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New Study May Reveal Why Venus Has Almost No Water

At one point, Venus may have had as much water as Earth. New research may offer an explanation as to why it disappeared

by University of Colorado Boulder
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Planetary scientists at CU Boulder have discovered how Venus, Earth’s scalding and uninhabitable neighbor, became so dry.

The new study fills in a big gap in what the researchers call “the water story on Venus.” Using computer simulations, the team found that hydrogen atoms in the planet’s atmosphere go whizzing into space through a process known as “dissociative recombination”—causing Venus to lose roughly twice as much water every day compared to previous estimates.

The team published their findings May 6 in the journal Nature. The results could help to explain what happens to water in a host of planets across the galaxy.

“Water is really important for life,” said Eryn Cangi, a research scientist at the Laboratory for Atmospheric and Space Physics (LASP) and co-lead author of the new paper. “We need to understand the conditions that support liquid water in the universe, and that may have produced the very dry state of Venus today.”

Venus, she added, is positively parched. If you took all the water on Earth and spread it over the planet like jam on toast, you’d get a liquid layer roughly 3 kilometers (1.9 miles) deep. If you did the same thing on Venus, where all the water is trapped in the air, you’d wind up with only 3 centimeters (1.2 inches), barely enough to get your toes wet.

“Venus has 100,000 times less water than the Earth, even though it’s basically the same size and mass,” said Michael Chaffin, co-lead author of the study and a research scientist at LASP.

In the current study, the researchers used computer models to understand Venus as a gigantic chemistry laboratory, zooming in on the diverse reactions that occur in the planet’s swirling atmosphere. The group reports that a molecule called HCO+ (an ion made up of one atom each of hydrogen, carbon and oxygen) high in Venus’ atmosphere may be the culprit behind the planet’s escaping water.

For Cangi, co-lead author of the research, the findings reveal new hints about why Venus, which probably once looked almost identical to Earth, is all but unrecognizable today.

“We’re trying to figure out what little changes occurred on each planet to drive them into these vastly different states,” said Cangi, who earned her doctorate in astrophysical and planetary sciences at CU Boulder in 2023.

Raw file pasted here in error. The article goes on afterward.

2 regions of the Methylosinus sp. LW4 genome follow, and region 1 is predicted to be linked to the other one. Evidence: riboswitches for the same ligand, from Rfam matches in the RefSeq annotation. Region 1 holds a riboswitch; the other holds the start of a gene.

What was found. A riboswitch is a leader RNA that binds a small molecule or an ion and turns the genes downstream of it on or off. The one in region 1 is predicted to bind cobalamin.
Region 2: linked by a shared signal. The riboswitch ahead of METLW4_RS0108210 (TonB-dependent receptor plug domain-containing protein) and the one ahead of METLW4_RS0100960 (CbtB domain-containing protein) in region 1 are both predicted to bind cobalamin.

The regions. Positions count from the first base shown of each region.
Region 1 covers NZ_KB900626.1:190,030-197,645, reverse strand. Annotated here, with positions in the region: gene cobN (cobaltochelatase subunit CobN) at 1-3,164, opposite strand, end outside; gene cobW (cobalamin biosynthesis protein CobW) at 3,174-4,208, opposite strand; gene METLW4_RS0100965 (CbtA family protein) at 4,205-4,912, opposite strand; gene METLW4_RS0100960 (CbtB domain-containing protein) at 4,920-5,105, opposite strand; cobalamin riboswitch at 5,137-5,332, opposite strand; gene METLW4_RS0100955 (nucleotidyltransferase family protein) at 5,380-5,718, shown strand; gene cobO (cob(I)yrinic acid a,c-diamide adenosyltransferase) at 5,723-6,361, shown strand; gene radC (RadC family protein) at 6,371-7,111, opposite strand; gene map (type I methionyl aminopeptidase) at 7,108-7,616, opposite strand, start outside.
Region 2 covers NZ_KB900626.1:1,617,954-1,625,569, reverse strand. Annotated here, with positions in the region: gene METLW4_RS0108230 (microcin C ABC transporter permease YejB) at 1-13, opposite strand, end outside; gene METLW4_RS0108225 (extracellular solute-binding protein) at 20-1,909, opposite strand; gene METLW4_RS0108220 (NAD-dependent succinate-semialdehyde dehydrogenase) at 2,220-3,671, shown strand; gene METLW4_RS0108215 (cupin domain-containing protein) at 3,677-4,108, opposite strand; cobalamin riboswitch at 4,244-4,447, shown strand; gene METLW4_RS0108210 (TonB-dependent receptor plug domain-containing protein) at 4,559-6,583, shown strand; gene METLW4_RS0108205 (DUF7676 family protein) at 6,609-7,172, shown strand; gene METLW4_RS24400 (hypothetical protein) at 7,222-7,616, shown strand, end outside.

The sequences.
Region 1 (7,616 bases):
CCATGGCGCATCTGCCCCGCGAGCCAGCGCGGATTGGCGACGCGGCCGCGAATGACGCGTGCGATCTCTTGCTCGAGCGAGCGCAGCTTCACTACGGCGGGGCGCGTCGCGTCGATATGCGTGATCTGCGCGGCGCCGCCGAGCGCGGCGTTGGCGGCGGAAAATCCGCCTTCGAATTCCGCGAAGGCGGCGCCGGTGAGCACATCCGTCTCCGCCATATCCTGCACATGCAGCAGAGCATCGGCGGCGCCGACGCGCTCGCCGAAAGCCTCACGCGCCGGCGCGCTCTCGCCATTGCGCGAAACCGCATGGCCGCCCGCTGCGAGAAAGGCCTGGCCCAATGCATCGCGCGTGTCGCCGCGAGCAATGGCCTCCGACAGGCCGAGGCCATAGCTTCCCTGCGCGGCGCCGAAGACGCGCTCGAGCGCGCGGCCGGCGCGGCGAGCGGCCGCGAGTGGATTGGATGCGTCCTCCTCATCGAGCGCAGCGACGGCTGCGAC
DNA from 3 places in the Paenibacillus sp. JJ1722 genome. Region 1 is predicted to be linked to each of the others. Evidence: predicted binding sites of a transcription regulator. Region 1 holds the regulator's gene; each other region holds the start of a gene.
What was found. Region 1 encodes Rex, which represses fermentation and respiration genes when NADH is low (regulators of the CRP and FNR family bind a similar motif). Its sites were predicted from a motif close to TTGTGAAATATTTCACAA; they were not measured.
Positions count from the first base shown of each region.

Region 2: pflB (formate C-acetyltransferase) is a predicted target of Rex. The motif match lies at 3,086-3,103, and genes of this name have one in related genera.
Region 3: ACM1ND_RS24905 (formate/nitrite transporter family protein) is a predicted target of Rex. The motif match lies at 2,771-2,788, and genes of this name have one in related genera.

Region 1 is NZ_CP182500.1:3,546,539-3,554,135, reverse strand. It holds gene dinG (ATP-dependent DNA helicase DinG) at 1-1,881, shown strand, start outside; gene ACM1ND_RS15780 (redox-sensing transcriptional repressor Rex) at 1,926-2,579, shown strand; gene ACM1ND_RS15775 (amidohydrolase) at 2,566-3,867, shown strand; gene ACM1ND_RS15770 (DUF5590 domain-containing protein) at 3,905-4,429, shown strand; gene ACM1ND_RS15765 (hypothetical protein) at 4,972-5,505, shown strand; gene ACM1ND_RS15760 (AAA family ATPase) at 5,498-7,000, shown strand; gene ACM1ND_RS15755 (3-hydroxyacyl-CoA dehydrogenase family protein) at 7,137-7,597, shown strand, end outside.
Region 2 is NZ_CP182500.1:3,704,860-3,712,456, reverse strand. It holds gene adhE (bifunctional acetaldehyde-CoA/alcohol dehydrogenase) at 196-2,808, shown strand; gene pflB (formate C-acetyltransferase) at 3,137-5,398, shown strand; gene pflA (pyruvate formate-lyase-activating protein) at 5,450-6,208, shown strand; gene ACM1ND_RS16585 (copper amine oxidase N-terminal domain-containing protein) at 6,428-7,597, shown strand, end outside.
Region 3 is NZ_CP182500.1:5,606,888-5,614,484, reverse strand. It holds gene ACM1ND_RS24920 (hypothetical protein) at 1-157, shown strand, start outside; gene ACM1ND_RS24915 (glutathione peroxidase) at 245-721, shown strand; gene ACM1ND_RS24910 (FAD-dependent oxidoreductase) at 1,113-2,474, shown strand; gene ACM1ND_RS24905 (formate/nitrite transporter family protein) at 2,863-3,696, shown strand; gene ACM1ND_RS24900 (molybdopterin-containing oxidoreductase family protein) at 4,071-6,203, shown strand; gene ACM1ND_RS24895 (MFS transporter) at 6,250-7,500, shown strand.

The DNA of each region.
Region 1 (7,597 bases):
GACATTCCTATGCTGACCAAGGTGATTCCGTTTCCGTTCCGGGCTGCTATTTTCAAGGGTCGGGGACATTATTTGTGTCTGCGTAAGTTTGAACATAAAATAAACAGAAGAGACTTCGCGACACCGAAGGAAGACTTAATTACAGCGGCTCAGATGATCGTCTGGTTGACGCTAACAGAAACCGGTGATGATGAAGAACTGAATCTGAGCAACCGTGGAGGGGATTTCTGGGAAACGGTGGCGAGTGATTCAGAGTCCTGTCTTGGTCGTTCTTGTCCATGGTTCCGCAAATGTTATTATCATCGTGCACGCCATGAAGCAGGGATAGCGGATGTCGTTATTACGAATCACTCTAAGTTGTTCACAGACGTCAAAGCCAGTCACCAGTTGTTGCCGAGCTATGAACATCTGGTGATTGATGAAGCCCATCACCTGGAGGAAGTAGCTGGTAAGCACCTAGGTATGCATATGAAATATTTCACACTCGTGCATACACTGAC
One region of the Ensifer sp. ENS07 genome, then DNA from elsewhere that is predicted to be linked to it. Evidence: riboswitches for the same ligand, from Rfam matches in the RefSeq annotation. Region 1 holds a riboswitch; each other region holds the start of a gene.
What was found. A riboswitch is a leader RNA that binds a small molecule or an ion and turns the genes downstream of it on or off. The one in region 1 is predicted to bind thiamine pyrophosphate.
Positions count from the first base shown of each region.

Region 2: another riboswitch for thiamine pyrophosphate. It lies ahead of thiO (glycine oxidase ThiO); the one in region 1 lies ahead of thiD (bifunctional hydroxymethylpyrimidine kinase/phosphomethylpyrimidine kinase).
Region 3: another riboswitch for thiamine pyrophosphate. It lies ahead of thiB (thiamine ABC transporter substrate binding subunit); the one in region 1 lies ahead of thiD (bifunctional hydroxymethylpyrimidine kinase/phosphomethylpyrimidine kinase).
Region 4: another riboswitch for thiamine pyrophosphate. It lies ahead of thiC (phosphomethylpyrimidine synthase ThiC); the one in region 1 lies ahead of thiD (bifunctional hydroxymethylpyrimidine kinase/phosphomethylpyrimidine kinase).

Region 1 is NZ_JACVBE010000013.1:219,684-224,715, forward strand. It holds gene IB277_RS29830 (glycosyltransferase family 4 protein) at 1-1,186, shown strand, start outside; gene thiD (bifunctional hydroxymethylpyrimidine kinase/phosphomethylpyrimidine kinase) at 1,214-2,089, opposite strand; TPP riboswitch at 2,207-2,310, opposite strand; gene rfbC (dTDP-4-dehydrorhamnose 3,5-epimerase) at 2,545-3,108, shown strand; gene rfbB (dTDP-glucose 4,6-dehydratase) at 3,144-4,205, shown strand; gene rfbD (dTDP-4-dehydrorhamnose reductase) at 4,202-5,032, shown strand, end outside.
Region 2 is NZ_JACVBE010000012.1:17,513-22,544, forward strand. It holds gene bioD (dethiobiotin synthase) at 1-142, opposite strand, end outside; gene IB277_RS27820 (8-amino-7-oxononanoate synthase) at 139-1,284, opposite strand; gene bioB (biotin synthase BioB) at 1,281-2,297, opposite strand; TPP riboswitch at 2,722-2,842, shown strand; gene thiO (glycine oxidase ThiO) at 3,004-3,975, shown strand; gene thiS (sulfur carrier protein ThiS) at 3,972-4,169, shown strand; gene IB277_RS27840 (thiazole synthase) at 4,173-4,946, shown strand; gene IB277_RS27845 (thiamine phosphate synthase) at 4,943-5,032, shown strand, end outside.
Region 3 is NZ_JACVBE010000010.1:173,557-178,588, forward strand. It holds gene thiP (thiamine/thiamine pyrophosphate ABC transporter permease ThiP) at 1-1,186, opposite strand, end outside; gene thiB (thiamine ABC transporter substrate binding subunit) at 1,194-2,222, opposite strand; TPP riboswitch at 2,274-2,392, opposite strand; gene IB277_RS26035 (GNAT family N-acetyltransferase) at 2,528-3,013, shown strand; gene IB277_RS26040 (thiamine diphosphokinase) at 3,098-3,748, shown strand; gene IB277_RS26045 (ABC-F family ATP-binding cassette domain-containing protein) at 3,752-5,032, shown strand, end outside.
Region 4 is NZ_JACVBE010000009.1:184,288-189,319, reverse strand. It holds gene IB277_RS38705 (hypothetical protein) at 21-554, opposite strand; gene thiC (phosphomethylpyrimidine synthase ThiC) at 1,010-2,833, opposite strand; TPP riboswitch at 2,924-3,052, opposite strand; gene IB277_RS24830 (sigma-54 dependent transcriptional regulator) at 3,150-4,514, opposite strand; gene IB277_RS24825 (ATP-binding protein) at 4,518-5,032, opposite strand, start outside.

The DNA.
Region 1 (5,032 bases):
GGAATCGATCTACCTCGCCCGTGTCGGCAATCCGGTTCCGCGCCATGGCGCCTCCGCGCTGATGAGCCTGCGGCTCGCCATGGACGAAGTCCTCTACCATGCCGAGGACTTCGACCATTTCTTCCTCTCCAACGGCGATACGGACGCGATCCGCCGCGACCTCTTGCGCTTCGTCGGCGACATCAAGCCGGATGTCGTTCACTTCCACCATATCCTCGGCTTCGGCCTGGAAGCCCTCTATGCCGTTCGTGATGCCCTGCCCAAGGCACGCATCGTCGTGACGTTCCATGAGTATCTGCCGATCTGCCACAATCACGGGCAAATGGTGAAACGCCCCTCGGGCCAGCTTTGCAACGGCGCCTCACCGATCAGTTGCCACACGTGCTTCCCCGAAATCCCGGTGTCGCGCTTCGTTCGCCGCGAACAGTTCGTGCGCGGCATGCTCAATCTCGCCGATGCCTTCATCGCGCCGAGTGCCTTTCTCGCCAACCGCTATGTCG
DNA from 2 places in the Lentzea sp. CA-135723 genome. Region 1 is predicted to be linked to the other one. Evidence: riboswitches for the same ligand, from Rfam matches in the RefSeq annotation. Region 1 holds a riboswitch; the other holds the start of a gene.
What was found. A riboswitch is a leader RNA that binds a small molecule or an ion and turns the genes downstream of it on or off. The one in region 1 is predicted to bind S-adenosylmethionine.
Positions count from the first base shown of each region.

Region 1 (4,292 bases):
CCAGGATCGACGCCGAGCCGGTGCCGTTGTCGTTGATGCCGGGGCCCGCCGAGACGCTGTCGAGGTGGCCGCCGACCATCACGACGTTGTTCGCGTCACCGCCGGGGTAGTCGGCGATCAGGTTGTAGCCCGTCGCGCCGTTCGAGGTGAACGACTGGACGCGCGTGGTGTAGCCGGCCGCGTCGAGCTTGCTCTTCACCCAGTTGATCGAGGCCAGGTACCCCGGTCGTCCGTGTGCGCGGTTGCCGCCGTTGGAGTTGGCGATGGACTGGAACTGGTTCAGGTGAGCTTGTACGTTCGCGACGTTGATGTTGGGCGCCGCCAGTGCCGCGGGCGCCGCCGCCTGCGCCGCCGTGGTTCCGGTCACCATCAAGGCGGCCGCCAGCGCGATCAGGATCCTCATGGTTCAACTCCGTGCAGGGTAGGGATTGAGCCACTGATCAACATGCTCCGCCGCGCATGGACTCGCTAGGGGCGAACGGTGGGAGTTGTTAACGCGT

Spilling the water

Venus, she noted, wasn’t always such a desert.

Scientists suspect that billions of year ago during the formation of Venus, the planet received about as much water as Earth. At some point, catastrophe struck. Clouds of carbon dioxide in Venus’ atmosphere kicked off the most powerful greenhouse effect in the solar system, eventually raising temperatures at the surface to a roasting 900 degrees Fahrenheit. In the process, all of Venus’ water evaporated into steam, and most drifted away into space.

But that ancient evaporation can’t explain why Venus is as dry as it is today, or how it continues to lose water to space.

“As an analogy, say I dumped out the water in my water bottle. There would still be a few droplets left,” Chaffin said.

On Venus, however, almost all of those remaining drops also disappeared. The culprit, according to the new work, is elusive HCO+.

Missions to Venus

Chaffin and Cangi explained that in planetary upper atmospheres, water mixes with carbon dioxide to form this molecule. In previous research, the researchers reported that HCO+ may be responsible for Mars losing a big chunk of its water.

Here’s how it works on Venus: HCO+ is produced constantly in the atmosphere, but individual ions don’t survive for long. Electrons in the atmosphere find these ions, and recombine to split the ions in two. In the process, hydrogen atoms zip away and may even escape into space entirely—robbing Venus of one of the two components of water.

In the new study, the group calculated that the only way to explain Venus’ dry state was if the planet hosted larger than expected volumes of HCO+ in its atmosphere. There is one twist to the team’s findings. Scientists have never observed HCO+ around Venus. Chaffin and Cangi suggest that’s because they’ve never had the instruments to properly look.

While dozens of missions have visited Mars in recent decades, far fewer spacecraft have traveled to the second planet from the sun. None have carried instruments capable of detecting the HCO+ that powers the team’s newly discovered escape route.

“One of the surprising conclusions of this work is that HCO+ should actually be among the most abundant ions in the Venus atmosphere,” Chaffin said.

In recent years, however, a growing number of scientists have set their sights on Venus. NASA’s planned Deep Atmosphere Venus Investigation of Noble gases, Chemistry, and Imaging (DAVINCI) mission, for example, will drop a probe through the planet’s atmosphere all the way to the surface. It’s scheduled to launch by the end of the decade.

DAVINCI won’t be able to detect HCO+, either, but the researchers are hopeful that a future mission might—revealing another key piece of the story of water on Venus.

“There haven’t been many missions to Venus,” Cangi said. “But newly planned missions will leverage decades of collective experience and a flourishing interest in Venus to explore the extremes of planetary atmospheres, evolution and habitability.”

-Note: This news release was originally published on the University of Colorado Boulder website. As it has been republished, it may deviate from our style guide.